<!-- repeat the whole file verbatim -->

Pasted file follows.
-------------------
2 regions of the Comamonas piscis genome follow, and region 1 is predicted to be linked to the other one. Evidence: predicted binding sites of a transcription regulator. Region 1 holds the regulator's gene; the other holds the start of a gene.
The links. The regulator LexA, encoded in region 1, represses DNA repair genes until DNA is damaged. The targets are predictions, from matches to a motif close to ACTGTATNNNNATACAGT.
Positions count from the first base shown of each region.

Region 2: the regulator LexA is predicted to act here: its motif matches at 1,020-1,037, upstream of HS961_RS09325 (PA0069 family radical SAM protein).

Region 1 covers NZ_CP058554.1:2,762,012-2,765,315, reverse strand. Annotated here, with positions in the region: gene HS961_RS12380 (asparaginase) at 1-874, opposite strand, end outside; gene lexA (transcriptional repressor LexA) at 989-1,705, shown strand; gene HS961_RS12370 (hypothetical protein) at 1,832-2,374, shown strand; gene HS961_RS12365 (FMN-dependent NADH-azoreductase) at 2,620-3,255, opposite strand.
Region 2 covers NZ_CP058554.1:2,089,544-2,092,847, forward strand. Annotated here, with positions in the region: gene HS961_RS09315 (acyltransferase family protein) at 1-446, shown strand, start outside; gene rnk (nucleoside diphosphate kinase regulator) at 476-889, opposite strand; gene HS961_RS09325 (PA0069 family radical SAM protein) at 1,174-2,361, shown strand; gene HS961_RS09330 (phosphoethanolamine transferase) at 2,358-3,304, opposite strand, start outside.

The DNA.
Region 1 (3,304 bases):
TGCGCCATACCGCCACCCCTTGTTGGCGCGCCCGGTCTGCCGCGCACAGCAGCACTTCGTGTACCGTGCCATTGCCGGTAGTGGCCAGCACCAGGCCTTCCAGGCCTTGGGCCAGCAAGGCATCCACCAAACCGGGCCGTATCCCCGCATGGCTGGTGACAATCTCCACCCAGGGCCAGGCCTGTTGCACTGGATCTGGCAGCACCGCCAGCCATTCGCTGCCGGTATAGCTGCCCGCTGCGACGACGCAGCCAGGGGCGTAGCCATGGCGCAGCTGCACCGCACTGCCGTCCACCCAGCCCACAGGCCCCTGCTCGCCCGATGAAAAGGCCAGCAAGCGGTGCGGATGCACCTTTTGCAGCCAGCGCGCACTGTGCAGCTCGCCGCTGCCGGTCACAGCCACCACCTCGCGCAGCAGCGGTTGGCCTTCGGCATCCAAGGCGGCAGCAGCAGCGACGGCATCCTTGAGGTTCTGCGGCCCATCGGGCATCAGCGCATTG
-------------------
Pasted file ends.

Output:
2 regions of the Comamonas piscis genome follow, and region 1 is predicted to be linked to the other one. Evidence: predicted binding sites of a transcription regulator. Region 1 holds the regulator's gene; the other holds the start of a gene.
The links. The regulator LexA, encoded in region 1, represses DNA repair genes until DNA is damaged. The targets are predictions, from matches to a motif close to ACTGTATNNNNATACAGT.
Positions count from the first base shown of each region.

Region 2: the regulator LexA is predicted to act here: its motif matches at 1,020-1,037, upstream of HS961_RS09325 (PA0069 family radical SAM protein).

Region 1 covers NZ_CP058554.1:2,762,012-2,765,315, reverse strand. Annotated here, with positions in the region: gene HS961_RS12380 (asparaginase) at 1-874, opposite strand, end outside; gene lexA (transcriptional repressor LexA) at 989-1,705, shown strand; gene HS961_RS12370 (hypothetical protein) at 1,832-2,374, shown strand; gene HS961_RS12365 (FMN-dependent NADH-azoreductase) at 2,620-3,255, opposite strand.
Region 2 covers NZ_CP058554.1:2,089,544-2,092,847, forward strand. Annotated here, with positions in the region: gene HS961_RS09315 (acyltransferase family protein) at 1-446, shown strand, start outside; gene rnk (nucleoside diphosphate kinase regulator) at 476-889, opposite strand; gene HS961_RS09325 (PA0069 family radical SAM protein) at 1,174-2,361, shown strand; gene HS961_RS09330 (phosphoethanolamine transferase) at 2,358-3,304, opposite strand, start outside.

The DNA.
Region 1 (3,304 bases):
TGCGCCATACCGCCACCCCTTGTTGGCGCGCCCGGTCTGCCGCGCACAGCAGCACTTCGTGTACCGTGCCATTGCCGGTAGTGGCCAGCACCAGGCCTTCCAGGCCTTGGGCCAGCAAGGCATCCACCAAACCGGGCCGTATCCCCGCATGGCTGGTGACAATCTCCACCCAGGGCCAGGCCTGTTGCACTGGATCTGGCAGCACCGCCAGCCATTCGCTGCCGGTATAGCTGCCCGCTGCGACGACGCAGCCAGGGGCGTAGCCATGGCGCAGCTGCACCGCACTGCCGTCCACCCAGCCCACAGGCCCCTGCTCGCCCGATGAAAAGGCCAGCAAGCGGTGCGGATGCACCTTTTGCAGCCAGCGCGCACTGTGCAGCTCGCCGCTGCCGGTCACAGCCACCACCTCGCGCAGCAGCGGTTGGCCTTCGGCATCCAAGGCGGCAGCAGCAGCGACGGCATCCTTGAGGTTCTGCGGCCCATCGGGCATCAGCGCATTG